Roast Green Beans on an Impulse

I’m pretty pleased with these Roasted Green Beans and Scallions. But it didn’t start out that way. That pile of beans started out more as a burden before I turned them into an opportunity.

I think I’ve said this before, but I’m a bad shopper. I have two modes when it comes to grocery shopping. Usually I shop for exactly what I need, pretty much on a daily basis. I could argue that its a very chic way to shop– very European. But the truth is, I’m just plain fickle. Which makes it impossible to plan weekly menus and stick to them.

Then there’s the impulse shopper in me. The guy that shows up at the Hollywood Farmers Market with an empty bag and an empty brain. He’s the guy that thinks a few feet of sugar cane is a good idea. The guy who buys 3 bunches of radishes because he can’t decide which color he likes best. He’s also the guy that bought a big (huge) pile of green beans last week. Which doesn’t seem like a mistake. We eat vegetables at every meal. Right?

But the problem with this style of impulse shopping is I tend to over buy. When a fickle cook over buys a burden develops, because fickle eaters don’t want to eat a big (huge) pile of green beans at every meal, especially when they’re prepared the same exact way each time. But hey, I’m a creative cook. A big (huge) pile a green beans shouldn’t be my undoing. So one day I steamed some until tender crisp. Then I threw some into leftover soup, heating them through until they were just tender crisp. I even took the time to stir fry a few of them with carrots and garlic until everything was tender crisp.

But by Day 4, I still had a big (huge) pile of green beans. But I was sooo bored of tender crisp that I could just snap. Steamed until tender crisp. Boiled until tender crisp. Sauteed until tender crisp. So on Day 5 I roasted the hell out of them. Why had I never thought of that before? To trick us into eating more vegetables my mom used to roast green beans wrapped in bacon. I loved them. Or at least I loved the bacon.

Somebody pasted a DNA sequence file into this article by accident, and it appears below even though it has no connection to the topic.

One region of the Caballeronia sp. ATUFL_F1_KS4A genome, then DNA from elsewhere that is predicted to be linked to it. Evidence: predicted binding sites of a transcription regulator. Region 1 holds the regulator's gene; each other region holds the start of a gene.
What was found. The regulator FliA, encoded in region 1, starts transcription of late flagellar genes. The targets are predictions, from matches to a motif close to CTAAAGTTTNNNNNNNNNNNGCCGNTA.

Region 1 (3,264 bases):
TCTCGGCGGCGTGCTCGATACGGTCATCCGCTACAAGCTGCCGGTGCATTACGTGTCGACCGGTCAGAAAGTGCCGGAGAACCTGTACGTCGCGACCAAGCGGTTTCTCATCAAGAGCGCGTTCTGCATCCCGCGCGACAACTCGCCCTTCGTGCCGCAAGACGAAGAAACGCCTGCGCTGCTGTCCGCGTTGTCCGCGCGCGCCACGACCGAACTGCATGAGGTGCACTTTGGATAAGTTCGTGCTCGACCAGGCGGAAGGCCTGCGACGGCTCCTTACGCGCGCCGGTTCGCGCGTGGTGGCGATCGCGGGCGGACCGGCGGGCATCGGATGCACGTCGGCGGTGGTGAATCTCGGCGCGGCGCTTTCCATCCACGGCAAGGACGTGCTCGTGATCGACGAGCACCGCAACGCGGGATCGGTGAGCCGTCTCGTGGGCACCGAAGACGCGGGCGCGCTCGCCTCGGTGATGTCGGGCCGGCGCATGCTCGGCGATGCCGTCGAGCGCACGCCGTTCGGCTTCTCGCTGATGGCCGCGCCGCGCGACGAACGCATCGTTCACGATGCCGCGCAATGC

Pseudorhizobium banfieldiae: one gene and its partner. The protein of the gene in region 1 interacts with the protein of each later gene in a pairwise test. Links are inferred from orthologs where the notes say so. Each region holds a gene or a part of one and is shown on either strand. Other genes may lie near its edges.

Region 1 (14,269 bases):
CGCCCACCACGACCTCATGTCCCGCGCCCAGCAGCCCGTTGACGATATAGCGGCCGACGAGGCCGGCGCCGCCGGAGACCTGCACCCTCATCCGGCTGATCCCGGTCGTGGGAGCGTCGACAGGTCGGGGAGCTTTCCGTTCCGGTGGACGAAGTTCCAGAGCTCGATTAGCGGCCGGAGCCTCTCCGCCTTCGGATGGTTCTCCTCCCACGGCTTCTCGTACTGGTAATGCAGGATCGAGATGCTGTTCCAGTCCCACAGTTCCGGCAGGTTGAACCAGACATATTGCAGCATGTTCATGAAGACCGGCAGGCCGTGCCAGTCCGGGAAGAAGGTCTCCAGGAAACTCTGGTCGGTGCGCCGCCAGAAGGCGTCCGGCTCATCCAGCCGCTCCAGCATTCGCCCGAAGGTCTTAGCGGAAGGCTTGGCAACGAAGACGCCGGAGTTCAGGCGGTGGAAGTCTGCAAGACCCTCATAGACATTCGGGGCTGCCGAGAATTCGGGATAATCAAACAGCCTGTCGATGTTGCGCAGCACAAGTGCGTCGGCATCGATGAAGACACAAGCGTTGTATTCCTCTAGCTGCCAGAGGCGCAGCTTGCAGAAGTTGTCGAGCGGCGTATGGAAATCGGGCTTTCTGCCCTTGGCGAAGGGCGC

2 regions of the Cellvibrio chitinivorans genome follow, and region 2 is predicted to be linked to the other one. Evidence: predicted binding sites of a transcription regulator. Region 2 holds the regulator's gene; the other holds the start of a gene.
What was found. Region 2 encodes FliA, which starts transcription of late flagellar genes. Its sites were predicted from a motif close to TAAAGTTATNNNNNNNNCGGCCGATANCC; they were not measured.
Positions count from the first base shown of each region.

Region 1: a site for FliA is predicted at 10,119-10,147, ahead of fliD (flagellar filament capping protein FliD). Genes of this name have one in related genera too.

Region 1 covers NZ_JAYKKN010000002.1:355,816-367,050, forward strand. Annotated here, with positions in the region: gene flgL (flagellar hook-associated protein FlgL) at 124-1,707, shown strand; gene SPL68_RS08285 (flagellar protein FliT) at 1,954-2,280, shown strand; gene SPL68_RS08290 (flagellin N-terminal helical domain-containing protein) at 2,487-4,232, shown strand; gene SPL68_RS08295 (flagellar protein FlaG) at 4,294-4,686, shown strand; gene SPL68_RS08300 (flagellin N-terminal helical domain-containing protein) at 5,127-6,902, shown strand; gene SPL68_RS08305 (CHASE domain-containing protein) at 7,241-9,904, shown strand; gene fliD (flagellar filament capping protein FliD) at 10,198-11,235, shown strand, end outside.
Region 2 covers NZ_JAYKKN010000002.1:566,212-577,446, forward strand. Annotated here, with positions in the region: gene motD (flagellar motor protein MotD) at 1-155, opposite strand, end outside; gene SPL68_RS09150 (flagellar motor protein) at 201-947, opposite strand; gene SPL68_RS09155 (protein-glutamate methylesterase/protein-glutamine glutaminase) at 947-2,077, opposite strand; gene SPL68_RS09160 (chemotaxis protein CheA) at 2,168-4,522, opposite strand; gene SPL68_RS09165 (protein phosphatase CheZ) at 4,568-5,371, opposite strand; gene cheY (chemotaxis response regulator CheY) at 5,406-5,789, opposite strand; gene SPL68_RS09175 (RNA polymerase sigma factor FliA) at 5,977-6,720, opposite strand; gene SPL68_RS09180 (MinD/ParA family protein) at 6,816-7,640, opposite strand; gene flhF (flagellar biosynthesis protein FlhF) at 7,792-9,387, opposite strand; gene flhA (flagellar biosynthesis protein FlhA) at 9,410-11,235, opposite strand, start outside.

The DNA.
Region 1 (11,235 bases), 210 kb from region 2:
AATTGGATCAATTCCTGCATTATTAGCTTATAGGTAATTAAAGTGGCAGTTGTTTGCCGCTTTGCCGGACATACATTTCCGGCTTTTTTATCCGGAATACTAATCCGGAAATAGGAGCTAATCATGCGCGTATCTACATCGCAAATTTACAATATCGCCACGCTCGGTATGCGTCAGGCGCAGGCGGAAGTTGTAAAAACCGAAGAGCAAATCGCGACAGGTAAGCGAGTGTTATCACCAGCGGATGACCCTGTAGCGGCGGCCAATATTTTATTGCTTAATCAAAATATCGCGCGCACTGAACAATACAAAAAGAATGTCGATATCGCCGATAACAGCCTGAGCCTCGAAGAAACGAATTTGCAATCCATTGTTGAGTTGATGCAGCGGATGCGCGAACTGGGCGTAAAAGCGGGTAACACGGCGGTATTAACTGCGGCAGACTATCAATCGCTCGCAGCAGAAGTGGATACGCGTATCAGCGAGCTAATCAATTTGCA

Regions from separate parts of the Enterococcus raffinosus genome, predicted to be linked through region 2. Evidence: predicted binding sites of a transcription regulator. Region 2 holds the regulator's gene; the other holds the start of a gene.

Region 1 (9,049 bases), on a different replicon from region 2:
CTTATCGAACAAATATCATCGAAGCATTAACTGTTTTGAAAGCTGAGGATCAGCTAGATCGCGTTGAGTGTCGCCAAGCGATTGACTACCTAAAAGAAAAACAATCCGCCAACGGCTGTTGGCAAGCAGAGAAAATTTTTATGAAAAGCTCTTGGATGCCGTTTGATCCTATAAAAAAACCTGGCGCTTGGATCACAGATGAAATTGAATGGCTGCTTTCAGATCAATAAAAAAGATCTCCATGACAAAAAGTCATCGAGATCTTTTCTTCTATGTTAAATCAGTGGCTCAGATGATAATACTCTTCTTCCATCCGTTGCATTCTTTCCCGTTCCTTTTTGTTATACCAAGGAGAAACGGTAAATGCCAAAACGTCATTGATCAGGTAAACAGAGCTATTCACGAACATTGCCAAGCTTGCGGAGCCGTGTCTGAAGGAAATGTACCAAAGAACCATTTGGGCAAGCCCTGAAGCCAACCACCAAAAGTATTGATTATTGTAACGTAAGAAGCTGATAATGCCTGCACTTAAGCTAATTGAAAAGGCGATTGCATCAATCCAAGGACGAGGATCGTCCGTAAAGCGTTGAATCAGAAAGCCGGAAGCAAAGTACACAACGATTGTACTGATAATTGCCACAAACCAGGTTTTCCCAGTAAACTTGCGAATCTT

So forget the rule about cooking green beans just until they’re crisp-tender. These oven-roasted beans are lusciously soft with intensified sweet green bean flavor. They’re not pretty looking though. In fact they come out a bit wilted, shriveled, and brown (almost black) on the tips. But man is this a good way to eat up a big pile of impulse beans. GREG

Roasted Green Beans and Scallions 

Print This Recipe Total time Yield 4Source Adapted from Suzanne GoinPublished


  • 2 pound green beans trimmed and cut or left whole as you prefer
  • 1 bunch scallions root end left mostly intact and greens trimmed to the length of the beans, halved lengthwise 
  • 6 clove garlic peeled and quartered
  • ¼ cup olive oil plus more if needed
  • 2 teaspoon minced fresh thyme leaves
  • 1 teaspoon minced fresh rosemary leaves
  • 1 teaspoon kosher salt
  • 1 teaspoon freshly cracked black pepper


Place the oven rack in the center position. Preheat the oven to 375 F.

Combine green beans, scallions, garlic, thyme and rosemary in a large bowl. Add the oil and toss until well coated. Lay the beans and scallions out on a parchment lined baking sheet as flat as possible; season with salt and pepper. Roast the beans, turning them every 15 minutes or so to prevent sticking (add more oil if needed). Continue roasting until wilted, shriveled and browned around the edges, about 45 minutes.